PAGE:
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March 2007, Volume 5, Issue 3

Baby Talk

Snuggled tightly together, three baby red bats hang in near-total silence amid the leaves all night long. Exposed among the tree’s foliage, their tiny bodies look like dead leaves or dried fruit, and that is their only protection against a host of predators.
Then their mother returns from a night of foraging. As she comes near, she makes a distinctive call that alerts her pups. She hangs alongside them, rubs her muzzle against them, licks their faces and uses her wings to nudge them into place for nursing.
The hungry pups cling to mom with one foot, generating a few calls and mechanical clicks as they prepare to nurse. Then both babies and mother typically make a faint humming sound, almost like a cat’s purr, that’s associated with a gentle vibration. The family of eastern red bats will spend the day together in the foliage, snuggling, humming, grooming and nursing.
Compare this with the incessant clamor inside a nursery cave used by colony-forming species, such as the Mexican free-tailed bats of Texas’ Bracken Cave. These mothers have just one pup per year. They deposit their babies in nursery areas where many thousands of pups – as many as 500 per square foot – are packed on cave ceilings and walls. The millions of mothers and pups in the cave socialize, groom, chatter, move about and generally maintain a continuous din.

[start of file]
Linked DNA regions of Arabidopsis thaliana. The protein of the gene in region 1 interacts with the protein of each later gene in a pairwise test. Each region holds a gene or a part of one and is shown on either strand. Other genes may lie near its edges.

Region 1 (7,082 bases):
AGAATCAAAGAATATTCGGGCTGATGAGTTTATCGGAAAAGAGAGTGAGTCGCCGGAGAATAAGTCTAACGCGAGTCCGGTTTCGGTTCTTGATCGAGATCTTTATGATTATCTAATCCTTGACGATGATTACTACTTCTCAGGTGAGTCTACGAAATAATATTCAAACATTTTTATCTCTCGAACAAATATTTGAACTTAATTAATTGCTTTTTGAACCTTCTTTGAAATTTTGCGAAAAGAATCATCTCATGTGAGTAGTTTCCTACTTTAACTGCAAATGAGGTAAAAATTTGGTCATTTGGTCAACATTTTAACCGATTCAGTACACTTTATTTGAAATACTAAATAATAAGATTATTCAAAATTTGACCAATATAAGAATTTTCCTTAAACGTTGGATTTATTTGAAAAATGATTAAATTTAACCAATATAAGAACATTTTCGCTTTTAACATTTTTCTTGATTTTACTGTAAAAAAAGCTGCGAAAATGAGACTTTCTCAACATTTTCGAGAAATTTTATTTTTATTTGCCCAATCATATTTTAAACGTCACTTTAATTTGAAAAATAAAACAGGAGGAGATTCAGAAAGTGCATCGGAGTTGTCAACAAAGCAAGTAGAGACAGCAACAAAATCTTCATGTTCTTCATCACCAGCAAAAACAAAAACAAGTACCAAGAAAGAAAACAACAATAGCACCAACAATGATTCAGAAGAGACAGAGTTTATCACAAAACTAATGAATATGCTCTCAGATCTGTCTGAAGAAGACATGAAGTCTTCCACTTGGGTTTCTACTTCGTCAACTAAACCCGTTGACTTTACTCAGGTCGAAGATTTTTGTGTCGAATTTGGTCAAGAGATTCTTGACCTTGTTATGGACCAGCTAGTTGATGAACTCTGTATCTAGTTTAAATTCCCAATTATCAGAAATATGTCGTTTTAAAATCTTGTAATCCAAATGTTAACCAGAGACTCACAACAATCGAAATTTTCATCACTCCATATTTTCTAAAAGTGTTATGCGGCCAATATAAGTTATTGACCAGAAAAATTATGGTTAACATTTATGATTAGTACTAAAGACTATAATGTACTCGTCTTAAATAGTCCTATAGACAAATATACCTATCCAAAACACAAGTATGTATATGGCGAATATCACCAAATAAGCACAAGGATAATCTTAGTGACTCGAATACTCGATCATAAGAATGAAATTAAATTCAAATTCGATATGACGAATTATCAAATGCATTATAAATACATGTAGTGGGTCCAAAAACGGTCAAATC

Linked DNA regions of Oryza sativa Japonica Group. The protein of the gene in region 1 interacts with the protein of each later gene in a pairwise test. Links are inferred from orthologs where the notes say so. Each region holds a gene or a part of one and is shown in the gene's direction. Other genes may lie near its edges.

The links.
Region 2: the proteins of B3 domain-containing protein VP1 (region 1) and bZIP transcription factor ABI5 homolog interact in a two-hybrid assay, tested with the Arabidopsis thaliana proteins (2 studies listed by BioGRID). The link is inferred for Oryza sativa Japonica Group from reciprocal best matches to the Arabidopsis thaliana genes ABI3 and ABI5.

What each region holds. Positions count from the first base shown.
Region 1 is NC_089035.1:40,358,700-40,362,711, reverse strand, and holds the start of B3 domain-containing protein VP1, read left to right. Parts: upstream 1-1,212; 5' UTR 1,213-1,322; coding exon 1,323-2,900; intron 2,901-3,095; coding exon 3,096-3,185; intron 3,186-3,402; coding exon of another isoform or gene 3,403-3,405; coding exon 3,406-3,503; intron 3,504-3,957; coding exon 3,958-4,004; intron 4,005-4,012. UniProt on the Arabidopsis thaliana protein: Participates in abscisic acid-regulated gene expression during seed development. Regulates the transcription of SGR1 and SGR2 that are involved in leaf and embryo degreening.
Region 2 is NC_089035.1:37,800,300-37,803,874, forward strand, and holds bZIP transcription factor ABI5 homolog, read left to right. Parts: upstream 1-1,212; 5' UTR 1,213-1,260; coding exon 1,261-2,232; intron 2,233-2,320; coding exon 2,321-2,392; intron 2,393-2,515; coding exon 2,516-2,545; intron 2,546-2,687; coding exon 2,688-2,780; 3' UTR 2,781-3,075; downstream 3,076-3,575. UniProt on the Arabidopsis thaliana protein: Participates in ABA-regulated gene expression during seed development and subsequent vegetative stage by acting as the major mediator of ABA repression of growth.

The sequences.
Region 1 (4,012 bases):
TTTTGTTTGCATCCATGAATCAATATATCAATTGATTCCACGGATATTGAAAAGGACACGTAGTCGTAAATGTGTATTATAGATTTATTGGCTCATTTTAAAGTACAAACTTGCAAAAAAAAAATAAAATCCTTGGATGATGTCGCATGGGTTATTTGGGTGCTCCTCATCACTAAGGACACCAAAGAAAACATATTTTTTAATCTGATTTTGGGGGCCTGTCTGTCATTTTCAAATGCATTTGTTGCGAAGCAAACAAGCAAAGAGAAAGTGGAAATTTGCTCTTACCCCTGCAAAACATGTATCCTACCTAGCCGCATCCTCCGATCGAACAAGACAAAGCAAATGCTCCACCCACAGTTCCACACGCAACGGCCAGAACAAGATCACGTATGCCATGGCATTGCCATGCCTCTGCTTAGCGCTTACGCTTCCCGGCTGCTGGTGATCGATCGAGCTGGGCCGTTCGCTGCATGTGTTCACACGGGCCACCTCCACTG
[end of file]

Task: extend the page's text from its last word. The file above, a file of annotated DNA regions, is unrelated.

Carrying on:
When moms are ready to nurse, they must somehow locate their own pups amid the mob of squirming infants. Mothers produce repeated “directive calls” while hungry pups get mom’s attention with “isolation calls.” Both seem to be vocal signatures that help mother and offspring locate each other.
Colonial bats are extremely social animals with at least 20 distinct calls, and they live in relatively protected roosts. Red bats spend most of their lives alone, except while mating, rearing young and, sometimes, during migration.
BCI Science Officers Barbara French, Biologist Erin Gillam of the University of Tennessee and M. Brock Fenton, Biology Chair at the University of Western Ontario, studied mother-pup vocalizations in captive eastern red bats. They identified only six distinct calls strong enough for analysis and found far less sophisticated use of vocal communication among red bats than Mexican freetails.
Much of the reason for the fewer, softer vocalizations probably is because of the more solitary existence – and the much greater exposure to predators.

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